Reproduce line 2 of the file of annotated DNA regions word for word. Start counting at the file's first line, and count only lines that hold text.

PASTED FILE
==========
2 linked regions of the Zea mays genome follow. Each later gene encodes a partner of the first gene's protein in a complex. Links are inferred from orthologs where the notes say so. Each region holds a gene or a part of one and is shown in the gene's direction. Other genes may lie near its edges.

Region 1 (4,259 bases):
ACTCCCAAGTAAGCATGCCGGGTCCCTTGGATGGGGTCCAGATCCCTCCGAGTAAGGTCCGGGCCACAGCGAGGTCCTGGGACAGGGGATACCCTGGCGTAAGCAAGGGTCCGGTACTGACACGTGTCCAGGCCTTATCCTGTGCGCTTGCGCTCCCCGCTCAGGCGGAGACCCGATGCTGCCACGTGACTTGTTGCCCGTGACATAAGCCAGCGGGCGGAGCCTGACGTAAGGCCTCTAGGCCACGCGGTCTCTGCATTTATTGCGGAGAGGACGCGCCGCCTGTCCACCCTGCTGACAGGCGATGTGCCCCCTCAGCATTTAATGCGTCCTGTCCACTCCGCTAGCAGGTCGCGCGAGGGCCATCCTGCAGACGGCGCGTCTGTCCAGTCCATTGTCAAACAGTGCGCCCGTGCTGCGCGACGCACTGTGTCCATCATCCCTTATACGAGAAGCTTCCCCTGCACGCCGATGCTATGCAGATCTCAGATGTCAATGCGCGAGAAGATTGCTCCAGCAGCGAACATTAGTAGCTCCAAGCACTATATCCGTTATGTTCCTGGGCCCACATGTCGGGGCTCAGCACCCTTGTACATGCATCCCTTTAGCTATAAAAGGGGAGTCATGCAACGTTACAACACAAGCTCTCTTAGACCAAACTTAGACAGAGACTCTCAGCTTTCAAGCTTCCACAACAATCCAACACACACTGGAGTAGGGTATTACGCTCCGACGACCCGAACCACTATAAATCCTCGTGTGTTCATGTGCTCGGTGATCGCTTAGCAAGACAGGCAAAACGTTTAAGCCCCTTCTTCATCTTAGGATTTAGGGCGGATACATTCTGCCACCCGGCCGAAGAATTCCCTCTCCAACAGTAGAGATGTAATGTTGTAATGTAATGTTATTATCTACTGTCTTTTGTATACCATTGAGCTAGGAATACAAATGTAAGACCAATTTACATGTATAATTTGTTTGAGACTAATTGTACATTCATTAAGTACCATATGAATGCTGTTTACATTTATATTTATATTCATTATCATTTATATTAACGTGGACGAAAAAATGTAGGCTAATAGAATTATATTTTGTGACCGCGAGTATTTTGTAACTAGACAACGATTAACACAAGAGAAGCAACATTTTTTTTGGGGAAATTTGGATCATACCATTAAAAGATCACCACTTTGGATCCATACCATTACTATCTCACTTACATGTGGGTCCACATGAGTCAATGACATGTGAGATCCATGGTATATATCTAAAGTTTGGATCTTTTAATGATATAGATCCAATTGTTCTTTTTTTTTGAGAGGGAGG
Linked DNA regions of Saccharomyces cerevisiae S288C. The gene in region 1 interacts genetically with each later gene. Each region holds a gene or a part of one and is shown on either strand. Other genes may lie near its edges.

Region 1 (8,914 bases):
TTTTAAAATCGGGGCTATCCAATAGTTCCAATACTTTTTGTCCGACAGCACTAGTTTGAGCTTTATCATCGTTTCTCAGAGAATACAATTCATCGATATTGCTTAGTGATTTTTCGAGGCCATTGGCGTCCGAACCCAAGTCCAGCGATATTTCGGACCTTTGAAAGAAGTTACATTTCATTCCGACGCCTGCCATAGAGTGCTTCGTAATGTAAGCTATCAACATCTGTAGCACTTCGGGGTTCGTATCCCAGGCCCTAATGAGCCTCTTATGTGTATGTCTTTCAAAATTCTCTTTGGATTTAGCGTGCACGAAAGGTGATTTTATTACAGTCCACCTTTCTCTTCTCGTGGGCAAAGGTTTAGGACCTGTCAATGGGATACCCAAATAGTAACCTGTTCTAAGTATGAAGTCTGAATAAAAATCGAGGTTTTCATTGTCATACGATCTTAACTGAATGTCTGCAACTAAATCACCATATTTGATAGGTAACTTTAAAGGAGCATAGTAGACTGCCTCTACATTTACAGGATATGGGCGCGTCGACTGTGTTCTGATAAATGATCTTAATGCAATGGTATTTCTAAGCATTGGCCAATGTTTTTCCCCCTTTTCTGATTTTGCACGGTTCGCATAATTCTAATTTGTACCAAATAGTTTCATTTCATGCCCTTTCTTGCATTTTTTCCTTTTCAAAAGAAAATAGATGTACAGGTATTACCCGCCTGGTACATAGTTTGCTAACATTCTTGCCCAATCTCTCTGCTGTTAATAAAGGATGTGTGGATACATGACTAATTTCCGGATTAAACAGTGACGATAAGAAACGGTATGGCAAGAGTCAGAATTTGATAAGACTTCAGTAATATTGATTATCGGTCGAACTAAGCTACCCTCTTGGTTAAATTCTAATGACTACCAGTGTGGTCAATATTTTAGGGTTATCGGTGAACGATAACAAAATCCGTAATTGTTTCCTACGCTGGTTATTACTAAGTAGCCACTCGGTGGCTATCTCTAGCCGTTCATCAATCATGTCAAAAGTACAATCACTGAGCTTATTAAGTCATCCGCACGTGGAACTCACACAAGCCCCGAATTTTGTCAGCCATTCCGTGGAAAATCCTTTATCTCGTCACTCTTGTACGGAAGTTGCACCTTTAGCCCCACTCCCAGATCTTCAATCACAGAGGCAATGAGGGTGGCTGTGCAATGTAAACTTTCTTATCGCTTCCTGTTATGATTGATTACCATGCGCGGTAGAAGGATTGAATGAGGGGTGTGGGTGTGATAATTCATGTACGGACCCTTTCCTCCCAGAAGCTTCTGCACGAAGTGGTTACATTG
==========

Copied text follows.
Region 1 (4,259 bases):